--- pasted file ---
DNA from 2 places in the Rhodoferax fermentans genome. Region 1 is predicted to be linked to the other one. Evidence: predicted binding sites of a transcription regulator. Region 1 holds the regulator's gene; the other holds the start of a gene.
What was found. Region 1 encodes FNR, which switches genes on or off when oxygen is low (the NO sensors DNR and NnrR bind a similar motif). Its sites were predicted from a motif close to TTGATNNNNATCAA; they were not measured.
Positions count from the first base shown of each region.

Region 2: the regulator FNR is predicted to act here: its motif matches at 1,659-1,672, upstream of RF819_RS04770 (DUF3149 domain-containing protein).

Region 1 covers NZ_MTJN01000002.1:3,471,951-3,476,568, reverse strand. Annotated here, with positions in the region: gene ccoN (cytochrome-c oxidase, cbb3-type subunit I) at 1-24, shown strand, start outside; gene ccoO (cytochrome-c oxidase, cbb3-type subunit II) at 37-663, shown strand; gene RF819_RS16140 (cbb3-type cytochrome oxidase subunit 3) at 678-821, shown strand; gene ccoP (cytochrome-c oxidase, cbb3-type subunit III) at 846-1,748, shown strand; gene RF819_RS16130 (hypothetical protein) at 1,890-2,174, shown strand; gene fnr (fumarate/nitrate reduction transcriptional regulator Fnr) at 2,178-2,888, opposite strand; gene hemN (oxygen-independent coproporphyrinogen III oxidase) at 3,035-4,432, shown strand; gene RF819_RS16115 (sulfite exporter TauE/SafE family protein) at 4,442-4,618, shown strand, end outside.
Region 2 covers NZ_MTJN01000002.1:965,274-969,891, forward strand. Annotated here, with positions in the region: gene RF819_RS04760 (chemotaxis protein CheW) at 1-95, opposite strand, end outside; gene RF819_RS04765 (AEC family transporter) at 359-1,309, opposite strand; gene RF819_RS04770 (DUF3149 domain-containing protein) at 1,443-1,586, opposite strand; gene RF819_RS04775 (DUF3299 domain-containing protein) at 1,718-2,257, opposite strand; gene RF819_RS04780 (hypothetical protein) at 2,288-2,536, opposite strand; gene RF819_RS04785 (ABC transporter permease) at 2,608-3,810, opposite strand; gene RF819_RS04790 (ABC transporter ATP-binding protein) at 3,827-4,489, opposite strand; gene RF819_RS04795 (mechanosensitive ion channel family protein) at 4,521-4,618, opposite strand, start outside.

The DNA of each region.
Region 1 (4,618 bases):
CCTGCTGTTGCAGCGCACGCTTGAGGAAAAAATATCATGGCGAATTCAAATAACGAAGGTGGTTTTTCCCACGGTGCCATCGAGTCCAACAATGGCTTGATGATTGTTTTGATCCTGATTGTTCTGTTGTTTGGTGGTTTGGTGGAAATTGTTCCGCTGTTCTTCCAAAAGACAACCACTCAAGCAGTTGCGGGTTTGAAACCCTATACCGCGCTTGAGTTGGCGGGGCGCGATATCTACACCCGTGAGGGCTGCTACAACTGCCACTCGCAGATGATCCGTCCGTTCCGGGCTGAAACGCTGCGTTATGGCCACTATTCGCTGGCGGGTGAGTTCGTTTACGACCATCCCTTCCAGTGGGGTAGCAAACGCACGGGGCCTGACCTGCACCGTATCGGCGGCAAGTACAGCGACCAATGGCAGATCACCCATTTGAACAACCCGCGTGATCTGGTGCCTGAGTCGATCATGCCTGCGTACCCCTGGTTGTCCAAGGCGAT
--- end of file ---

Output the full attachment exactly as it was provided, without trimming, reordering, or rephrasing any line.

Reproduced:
DNA from 2 places in the Rhodoferax fermentans genome. Region 1 is predicted to be linked to the other one. Evidence: predicted binding sites of a transcription regulator. Region 1 holds the regulator's gene; the other holds the start of a gene.
What was found. Region 1 encodes FNR, which switches genes on or off when oxygen is low (the NO sensors DNR and NnrR bind a similar motif). Its sites were predicted from a motif close to TTGATNNNNATCAA; they were not measured.
Positions count from the first base shown of each region.

Region 2: the regulator FNR is predicted to act here: its motif matches at 1,659-1,672, upstream of RF819_RS04770 (DUF3149 domain-containing protein).

Region 1 covers NZ_MTJN01000002.1:3,471,951-3,476,568, reverse strand. Annotated here, with positions in the region: gene ccoN (cytochrome-c oxidase, cbb3-type subunit I) at 1-24, shown strand, start outside; gene ccoO (cytochrome-c oxidase, cbb3-type subunit II) at 37-663, shown strand; gene RF819_RS16140 (cbb3-type cytochrome oxidase subunit 3) at 678-821, shown strand; gene ccoP (cytochrome-c oxidase, cbb3-type subunit III) at 846-1,748, shown strand; gene RF819_RS16130 (hypothetical protein) at 1,890-2,174, shown strand; gene fnr (fumarate/nitrate reduction transcriptional regulator Fnr) at 2,178-2,888, opposite strand; gene hemN (oxygen-independent coproporphyrinogen III oxidase) at 3,035-4,432, shown strand; gene RF819_RS16115 (sulfite exporter TauE/SafE family protein) at 4,442-4,618, shown strand, end outside.
Region 2 covers NZ_MTJN01000002.1:965,274-969,891, forward strand. Annotated here, with positions in the region: gene RF819_RS04760 (chemotaxis protein CheW) at 1-95, opposite strand, end outside; gene RF819_RS04765 (AEC family transporter) at 359-1,309, opposite strand; gene RF819_RS04770 (DUF3149 domain-containing protein) at 1,443-1,586, opposite strand; gene RF819_RS04775 (DUF3299 domain-containing protein) at 1,718-2,257, opposite strand; gene RF819_RS04780 (hypothetical protein) at 2,288-2,536, opposite strand; gene RF819_RS04785 (ABC transporter permease) at 2,608-3,810, opposite strand; gene RF819_RS04790 (ABC transporter ATP-binding protein) at 3,827-4,489, opposite strand; gene RF819_RS04795 (mechanosensitive ion channel family protein) at 4,521-4,618, opposite strand, start outside.

The DNA of each region.
Region 1 (4,618 bases):
CCTGCTGTTGCAGCGCACGCTTGAGGAAAAAATATCATGGCGAATTCAAATAACGAAGGTGGTTTTTCCCACGGTGCCATCGAGTCCAACAATGGCTTGATGATTGTTTTGATCCTGATTGTTCTGTTGTTTGGTGGTTTGGTGGAAATTGTTCCGCTGTTCTTCCAAAAGACAACCACTCAAGCAGTTGCGGGTTTGAAACCCTATACCGCGCTTGAGTTGGCGGGGCGCGATATCTACACCCGTGAGGGCTGCTACAACTGCCACTCGCAGATGATCCGTCCGTTCCGGGCTGAAACGCTGCGTTATGGCCACTATTCGCTGGCGGGTGAGTTCGTTTACGACCATCCCTTCCAGTGGGGTAGCAAACGCACGGGGCCTGACCTGCACCGTATCGGCGGCAAGTACAGCGACCAATGGCAGATCACCCATTTGAACAACCCGCGTGATCTGGTGCCTGAGTCGATCATGCCTGCGTACCCCTGGTTGTCCAAGGCGAT